“Flat Design”? Destroying Apple’s Legacy… or Saving It
No argument here: Jony Ive has produced some of the best industrial design in the history of consumer products. He’s done it by cutting out all the extraneous parts. By eliminating edges, by smoothing and streamlining.
But what works beautifully for hardware does not work for software.
The “purity” of Jony’s designs inspired a lot of reflection in the software design community. A few critics got their panties in a twist over the software that ran on those pure devices. The faux leather, stitching, and colored backgrounds. Because it was “skeuomorphic.” Because software isn’t “real.”
This kicked off a witch hunt against anything that is remotely “real” in its style — stitching, yes, but also buttons, outlines, and shading.
There was never any evidence that a few decorative pixels hurt the user.
But based on the saber rattling of a few, Apple killed it all.
This view in the Clock app pretty much sums up every problem with Apple’s new direction in interface design:
- The awkward, time-wasting, inaccurate 3 dimensional “dial.”
- The capricious use of red text – and only red text – for “clickable.”
- The inconsistent bolding.
- Labels (which never change) styled with more visual impact than the actual data (which does).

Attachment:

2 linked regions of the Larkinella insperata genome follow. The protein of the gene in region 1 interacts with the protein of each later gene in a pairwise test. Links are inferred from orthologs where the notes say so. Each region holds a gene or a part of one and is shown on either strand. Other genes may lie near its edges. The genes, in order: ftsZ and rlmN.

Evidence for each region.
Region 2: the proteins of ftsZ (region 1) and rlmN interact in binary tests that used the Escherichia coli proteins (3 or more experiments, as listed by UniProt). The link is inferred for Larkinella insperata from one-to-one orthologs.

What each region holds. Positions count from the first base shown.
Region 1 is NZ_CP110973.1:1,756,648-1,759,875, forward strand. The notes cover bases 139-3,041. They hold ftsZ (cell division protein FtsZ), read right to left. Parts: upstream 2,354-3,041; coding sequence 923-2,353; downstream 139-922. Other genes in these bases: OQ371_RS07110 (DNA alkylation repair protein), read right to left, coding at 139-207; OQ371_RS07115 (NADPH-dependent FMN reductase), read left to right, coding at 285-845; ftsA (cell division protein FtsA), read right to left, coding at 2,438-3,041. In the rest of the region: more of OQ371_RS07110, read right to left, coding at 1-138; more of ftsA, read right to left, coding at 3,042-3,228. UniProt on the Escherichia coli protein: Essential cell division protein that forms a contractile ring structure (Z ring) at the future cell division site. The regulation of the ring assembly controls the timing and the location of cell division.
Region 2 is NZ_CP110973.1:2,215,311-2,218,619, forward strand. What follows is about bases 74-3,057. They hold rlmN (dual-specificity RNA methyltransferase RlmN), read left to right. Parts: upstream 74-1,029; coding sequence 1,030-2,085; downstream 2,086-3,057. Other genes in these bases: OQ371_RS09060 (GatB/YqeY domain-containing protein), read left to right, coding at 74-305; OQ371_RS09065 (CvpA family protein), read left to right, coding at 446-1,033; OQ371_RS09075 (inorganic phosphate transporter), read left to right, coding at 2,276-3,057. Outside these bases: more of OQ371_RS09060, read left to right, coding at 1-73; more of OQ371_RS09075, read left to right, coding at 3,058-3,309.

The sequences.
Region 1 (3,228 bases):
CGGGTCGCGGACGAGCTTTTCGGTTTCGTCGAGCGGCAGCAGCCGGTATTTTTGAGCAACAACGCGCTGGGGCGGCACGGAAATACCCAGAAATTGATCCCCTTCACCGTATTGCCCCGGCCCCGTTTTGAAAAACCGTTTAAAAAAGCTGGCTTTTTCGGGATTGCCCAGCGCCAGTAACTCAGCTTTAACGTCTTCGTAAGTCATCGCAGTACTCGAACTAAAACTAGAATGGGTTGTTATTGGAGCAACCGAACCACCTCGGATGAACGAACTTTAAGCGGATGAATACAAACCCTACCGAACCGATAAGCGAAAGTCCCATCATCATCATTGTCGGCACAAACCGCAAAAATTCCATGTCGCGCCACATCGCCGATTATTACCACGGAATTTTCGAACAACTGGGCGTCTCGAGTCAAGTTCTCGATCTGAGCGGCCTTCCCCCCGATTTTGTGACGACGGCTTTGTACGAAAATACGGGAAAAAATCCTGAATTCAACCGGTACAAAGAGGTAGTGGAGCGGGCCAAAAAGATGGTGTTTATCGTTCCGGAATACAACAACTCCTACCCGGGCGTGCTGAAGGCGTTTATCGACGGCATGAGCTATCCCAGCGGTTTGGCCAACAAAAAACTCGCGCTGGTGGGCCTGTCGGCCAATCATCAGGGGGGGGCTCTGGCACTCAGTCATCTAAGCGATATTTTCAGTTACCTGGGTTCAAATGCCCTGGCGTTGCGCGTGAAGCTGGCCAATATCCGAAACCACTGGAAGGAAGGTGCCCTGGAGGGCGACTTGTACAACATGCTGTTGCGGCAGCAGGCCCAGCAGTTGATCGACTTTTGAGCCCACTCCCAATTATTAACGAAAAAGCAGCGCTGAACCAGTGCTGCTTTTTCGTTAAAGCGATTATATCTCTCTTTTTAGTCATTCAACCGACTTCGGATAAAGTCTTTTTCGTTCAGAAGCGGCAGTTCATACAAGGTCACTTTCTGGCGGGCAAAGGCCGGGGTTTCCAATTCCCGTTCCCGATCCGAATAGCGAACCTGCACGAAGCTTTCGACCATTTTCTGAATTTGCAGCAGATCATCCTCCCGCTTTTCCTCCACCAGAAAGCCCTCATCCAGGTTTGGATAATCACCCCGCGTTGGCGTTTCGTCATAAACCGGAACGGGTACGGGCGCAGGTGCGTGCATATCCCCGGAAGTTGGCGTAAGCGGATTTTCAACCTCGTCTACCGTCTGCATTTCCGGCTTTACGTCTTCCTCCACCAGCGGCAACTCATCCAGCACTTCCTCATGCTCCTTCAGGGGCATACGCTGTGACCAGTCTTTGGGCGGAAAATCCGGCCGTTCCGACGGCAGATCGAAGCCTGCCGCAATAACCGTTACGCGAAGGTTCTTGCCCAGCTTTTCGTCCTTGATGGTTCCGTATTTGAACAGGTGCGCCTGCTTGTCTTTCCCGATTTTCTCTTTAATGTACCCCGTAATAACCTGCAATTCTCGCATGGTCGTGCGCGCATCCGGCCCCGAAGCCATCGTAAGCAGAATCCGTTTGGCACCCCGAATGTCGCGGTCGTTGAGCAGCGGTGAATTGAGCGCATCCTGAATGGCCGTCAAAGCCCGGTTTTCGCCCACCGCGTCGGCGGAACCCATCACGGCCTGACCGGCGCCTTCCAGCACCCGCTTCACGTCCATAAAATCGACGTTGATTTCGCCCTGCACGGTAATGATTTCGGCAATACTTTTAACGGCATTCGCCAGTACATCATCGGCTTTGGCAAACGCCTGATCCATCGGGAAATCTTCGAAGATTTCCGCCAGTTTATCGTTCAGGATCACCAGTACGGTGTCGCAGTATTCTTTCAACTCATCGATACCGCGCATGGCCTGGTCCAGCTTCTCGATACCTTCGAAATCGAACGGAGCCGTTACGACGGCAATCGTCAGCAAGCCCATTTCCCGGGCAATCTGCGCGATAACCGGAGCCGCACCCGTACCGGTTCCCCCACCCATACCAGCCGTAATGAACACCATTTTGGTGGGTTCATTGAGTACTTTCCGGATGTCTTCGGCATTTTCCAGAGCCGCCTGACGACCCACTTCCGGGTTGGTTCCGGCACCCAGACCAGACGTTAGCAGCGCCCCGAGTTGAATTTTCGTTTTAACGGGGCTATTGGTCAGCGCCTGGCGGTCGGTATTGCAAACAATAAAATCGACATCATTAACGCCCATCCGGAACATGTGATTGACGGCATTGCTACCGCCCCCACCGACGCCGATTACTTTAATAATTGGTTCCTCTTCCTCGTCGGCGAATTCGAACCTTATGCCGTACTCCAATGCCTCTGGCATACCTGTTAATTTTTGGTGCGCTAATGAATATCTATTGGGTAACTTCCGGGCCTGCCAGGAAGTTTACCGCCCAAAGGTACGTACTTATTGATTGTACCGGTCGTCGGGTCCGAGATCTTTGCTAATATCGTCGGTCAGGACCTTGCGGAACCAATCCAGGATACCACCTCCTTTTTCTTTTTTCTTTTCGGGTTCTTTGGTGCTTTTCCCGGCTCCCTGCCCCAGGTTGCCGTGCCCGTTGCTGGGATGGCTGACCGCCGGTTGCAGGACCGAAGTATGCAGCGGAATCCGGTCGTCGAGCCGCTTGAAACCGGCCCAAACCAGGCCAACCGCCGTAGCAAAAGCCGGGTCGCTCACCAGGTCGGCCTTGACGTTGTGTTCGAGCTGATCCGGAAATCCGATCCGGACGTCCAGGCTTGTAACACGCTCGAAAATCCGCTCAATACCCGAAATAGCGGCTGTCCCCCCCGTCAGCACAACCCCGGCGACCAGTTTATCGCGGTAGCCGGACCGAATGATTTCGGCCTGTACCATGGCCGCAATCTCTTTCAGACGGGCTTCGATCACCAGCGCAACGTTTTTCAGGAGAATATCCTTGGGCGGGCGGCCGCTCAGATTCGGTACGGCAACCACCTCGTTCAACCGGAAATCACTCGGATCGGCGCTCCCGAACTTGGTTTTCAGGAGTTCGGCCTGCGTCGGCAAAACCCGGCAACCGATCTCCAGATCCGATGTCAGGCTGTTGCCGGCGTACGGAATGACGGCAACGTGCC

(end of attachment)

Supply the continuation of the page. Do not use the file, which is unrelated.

- The confusion of button vs data element.
- All four different types of data elements styled the same, with the same visual weight.
- The lack of information hierarchy and priority.
There are design choices that can harm the user
But a little faux leather isn’t the problem. The problem is deeper:
- misusing metaphors (e.g. turning buttons into links)
- eliminating the only affordances that software can have — visual affordances
- using fake physical metaphors for interactions, such as using “wheels” for data entry
- eliminating information hierarchy – homogenizing spacing and typography, for “visual tidiness”
- giving all types of interface widgets the same visual appearance
- reusing the same interaction design for click UIs (on 13″-27″ screens) and touch UIs (on 5″ screens)
- tiny tap or click targets with invisible boundaries
- software and icons that all look the same
And these mistakes are especially galling because they’re exactly the kind of thing that Apple themselves used to rail against.
Apple used to lead the industry in usability
Apple used to publish its famous Human Interface Guidelines for designers inside Apple and out. Every guideline was user-focused. It covered everything from how to lay out a screen, to how to write an error message, to the appearance and placement of buttons.
The HIG was a powerful force for software quality in the Mac world. It was a major reason why the Mac’s shareware business was so strong, the quality so high.
The HIG wasn’t about aesthetics, it was about interaction.
It was based on research, not trends.
That Apple is gone, now.
Design isn’t how it looks, it’s how it works.
And “it” doesn’t “work” in isolation. Design is how it works for a human being. Thankfully, there’s more than 40 years of experimental research into human-computer interaction that tells us what human beings need.
At heart, what users — humans — need is to not deal with bullshit:
- A user should never have to ask themselves: “Is that clickable?”
- A user should never have to pause and be concerned: “Wait, am I in the right app?”
- A user should never wonder: “Did that tap… work?”